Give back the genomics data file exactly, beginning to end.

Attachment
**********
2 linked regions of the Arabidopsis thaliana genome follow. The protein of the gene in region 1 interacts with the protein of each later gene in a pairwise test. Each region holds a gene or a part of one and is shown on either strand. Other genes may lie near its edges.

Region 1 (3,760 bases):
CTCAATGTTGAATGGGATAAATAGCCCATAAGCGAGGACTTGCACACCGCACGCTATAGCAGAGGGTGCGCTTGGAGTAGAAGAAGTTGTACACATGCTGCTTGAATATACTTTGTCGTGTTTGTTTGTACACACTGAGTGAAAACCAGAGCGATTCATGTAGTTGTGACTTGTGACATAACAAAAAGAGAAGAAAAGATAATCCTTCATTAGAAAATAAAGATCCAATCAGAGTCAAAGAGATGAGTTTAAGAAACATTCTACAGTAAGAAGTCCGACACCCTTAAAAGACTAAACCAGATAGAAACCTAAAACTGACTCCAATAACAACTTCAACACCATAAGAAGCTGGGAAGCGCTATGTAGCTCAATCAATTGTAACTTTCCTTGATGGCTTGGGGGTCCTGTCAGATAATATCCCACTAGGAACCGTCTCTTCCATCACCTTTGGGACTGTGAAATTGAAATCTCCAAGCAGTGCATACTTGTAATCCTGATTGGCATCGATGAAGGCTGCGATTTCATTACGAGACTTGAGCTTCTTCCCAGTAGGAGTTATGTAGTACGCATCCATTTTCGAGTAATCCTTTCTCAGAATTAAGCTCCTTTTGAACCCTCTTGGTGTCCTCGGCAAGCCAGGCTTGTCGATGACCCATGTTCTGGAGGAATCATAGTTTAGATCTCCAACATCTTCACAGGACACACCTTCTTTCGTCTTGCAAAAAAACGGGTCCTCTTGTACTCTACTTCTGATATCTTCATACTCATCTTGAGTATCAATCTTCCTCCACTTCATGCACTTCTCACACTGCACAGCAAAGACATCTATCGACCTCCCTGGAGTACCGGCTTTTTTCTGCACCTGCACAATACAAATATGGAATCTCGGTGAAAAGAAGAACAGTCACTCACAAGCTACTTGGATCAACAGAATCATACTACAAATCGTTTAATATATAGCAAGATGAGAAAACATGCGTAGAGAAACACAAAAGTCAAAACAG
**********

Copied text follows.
2 linked regions of the Arabidopsis thaliana genome follow. The protein of the gene in region 1 interacts with the protein of each later gene in a pairwise test. Each region holds a gene or a part of one and is shown on either strand. Other genes may lie near its edges.

Region 1 (3,760 bases):
CTCAATGTTGAATGGGATAAATAGCCCATAAGCGAGGACTTGCACACCGCACGCTATAGCAGAGGGTGCGCTTGGAGTAGAAGAAGTTGTACACATGCTGCTTGAATATACTTTGTCGTGTTTGTTTGTACACACTGAGTGAAAACCAGAGCGATTCATGTAGTTGTGACTTGTGACATAACAAAAAGAGAAGAAAAGATAATCCTTCATTAGAAAATAAAGATCCAATCAGAGTCAAAGAGATGAGTTTAAGAAACATTCTACAGTAAGAAGTCCGACACCCTTAAAAGACTAAACCAGATAGAAACCTAAAACTGACTCCAATAACAACTTCAACACCATAAGAAGCTGGGAAGCGCTATGTAGCTCAATCAATTGTAACTTTCCTTGATGGCTTGGGGGTCCTGTCAGATAATATCCCACTAGGAACCGTCTCTTCCATCACCTTTGGGACTGTGAAATTGAAATCTCCAAGCAGTGCATACTTGTAATCCTGATTGGCATCGATGAAGGCTGCGATTTCATTACGAGACTTGAGCTTCTTCCCAGTAGGAGTTATGTAGTACGCATCCATTTTCGAGTAATCCTTTCTCAGAATTAAGCTCCTTTTGAACCCTCTTGGTGTCCTCGGCAAGCCAGGCTTGTCGATGACCCATGTTCTGGAGGAATCATAGTTTAGATCTCCAACATCTTCACAGGACACACCTTCTTTCGTCTTGCAAAAAAACGGGTCCTCTTGTACTCTACTTCTGATATCTTCATACTCATCTTGAGTATCAATCTTCCTCCACTTCATGCACTTCTCACACTGCACAGCAAAGACATCTATCGACCTCCCTGGAGTACCGGCTTTTTTCTGCACCTGCACAATACAAATATGGAATCTCGGTGAAAAGAAGAACAGTCACTCACAAGCTACTTGGATCAACAGAATCATACTACAAATCGTTTAATATATAGCAAGATGAGAAAACATGCGTAGAGAAACACAAAAGTCAAAACAG